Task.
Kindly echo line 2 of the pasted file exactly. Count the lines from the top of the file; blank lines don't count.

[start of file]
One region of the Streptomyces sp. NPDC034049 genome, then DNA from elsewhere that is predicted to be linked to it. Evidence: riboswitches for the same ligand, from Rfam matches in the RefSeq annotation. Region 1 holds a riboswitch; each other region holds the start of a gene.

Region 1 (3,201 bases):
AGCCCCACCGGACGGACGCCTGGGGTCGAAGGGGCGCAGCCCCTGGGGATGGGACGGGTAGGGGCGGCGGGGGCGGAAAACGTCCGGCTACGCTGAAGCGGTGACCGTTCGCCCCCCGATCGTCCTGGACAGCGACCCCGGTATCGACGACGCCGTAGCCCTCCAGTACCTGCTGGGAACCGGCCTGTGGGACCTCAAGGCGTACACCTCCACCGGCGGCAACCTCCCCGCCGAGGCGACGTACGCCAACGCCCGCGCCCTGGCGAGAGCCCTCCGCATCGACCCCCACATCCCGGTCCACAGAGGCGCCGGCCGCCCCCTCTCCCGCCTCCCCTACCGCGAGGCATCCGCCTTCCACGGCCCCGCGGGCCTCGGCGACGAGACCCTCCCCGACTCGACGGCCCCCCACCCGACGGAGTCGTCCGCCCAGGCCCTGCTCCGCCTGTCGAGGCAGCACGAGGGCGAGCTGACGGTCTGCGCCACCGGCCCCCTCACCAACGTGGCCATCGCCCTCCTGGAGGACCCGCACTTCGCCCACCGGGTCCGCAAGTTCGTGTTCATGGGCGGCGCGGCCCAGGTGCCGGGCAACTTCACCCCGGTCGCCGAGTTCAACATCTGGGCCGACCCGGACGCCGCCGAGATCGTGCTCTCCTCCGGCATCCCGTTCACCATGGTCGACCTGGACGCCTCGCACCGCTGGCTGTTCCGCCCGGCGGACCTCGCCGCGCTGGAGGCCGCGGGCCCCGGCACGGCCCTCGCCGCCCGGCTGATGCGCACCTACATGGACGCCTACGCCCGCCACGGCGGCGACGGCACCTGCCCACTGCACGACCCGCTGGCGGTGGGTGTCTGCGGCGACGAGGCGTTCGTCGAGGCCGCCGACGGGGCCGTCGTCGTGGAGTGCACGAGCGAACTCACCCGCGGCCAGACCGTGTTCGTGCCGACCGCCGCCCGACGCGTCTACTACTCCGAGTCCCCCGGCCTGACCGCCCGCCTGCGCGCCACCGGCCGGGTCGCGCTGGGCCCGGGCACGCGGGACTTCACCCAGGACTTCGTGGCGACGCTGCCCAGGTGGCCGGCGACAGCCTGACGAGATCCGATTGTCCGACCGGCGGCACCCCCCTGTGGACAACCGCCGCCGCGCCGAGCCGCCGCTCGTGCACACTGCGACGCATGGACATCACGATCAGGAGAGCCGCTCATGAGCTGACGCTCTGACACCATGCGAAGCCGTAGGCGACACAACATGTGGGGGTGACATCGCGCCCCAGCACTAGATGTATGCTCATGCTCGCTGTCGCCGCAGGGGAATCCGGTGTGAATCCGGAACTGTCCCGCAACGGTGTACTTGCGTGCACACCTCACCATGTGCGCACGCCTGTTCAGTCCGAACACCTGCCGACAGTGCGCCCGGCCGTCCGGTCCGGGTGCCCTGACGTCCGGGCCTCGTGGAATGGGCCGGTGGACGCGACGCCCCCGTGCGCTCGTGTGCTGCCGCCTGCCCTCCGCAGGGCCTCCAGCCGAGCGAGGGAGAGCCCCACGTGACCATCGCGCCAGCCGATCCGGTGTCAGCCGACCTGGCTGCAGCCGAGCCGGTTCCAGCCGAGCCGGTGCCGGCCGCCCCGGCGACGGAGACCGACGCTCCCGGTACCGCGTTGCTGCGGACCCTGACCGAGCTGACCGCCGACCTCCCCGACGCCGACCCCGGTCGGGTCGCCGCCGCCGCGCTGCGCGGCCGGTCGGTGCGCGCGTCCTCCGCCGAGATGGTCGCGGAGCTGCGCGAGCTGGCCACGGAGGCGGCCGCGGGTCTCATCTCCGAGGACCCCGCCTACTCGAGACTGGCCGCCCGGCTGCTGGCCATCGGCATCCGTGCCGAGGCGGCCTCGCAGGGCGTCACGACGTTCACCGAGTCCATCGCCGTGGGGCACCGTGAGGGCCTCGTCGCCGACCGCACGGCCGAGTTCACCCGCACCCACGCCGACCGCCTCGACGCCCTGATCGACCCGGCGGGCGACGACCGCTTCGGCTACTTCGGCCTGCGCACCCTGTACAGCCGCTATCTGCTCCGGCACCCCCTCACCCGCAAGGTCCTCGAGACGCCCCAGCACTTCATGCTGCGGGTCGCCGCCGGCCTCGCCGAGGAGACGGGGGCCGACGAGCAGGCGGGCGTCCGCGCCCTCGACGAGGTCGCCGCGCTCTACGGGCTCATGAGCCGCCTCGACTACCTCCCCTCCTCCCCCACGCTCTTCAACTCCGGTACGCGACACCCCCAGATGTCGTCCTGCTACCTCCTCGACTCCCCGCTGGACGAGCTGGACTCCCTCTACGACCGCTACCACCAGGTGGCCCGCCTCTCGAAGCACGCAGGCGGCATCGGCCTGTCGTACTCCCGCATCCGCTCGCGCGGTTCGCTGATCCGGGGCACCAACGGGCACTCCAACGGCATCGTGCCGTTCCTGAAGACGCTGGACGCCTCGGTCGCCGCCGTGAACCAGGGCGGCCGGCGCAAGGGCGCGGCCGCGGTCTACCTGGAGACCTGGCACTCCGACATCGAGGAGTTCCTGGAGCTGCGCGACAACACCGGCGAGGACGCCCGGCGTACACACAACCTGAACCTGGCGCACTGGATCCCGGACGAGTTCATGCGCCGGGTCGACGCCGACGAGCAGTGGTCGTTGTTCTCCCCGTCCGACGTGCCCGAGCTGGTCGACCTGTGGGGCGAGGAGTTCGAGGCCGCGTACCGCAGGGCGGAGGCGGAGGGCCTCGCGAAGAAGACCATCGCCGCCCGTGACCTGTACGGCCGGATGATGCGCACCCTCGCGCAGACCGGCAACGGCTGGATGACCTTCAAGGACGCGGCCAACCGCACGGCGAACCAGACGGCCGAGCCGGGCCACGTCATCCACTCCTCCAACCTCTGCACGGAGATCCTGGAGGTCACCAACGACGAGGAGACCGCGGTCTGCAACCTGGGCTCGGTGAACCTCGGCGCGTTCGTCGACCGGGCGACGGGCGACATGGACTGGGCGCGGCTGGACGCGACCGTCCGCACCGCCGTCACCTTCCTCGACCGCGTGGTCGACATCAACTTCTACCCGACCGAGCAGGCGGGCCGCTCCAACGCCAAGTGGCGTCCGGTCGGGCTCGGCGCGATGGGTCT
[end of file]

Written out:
Region 1 (3,201 bases):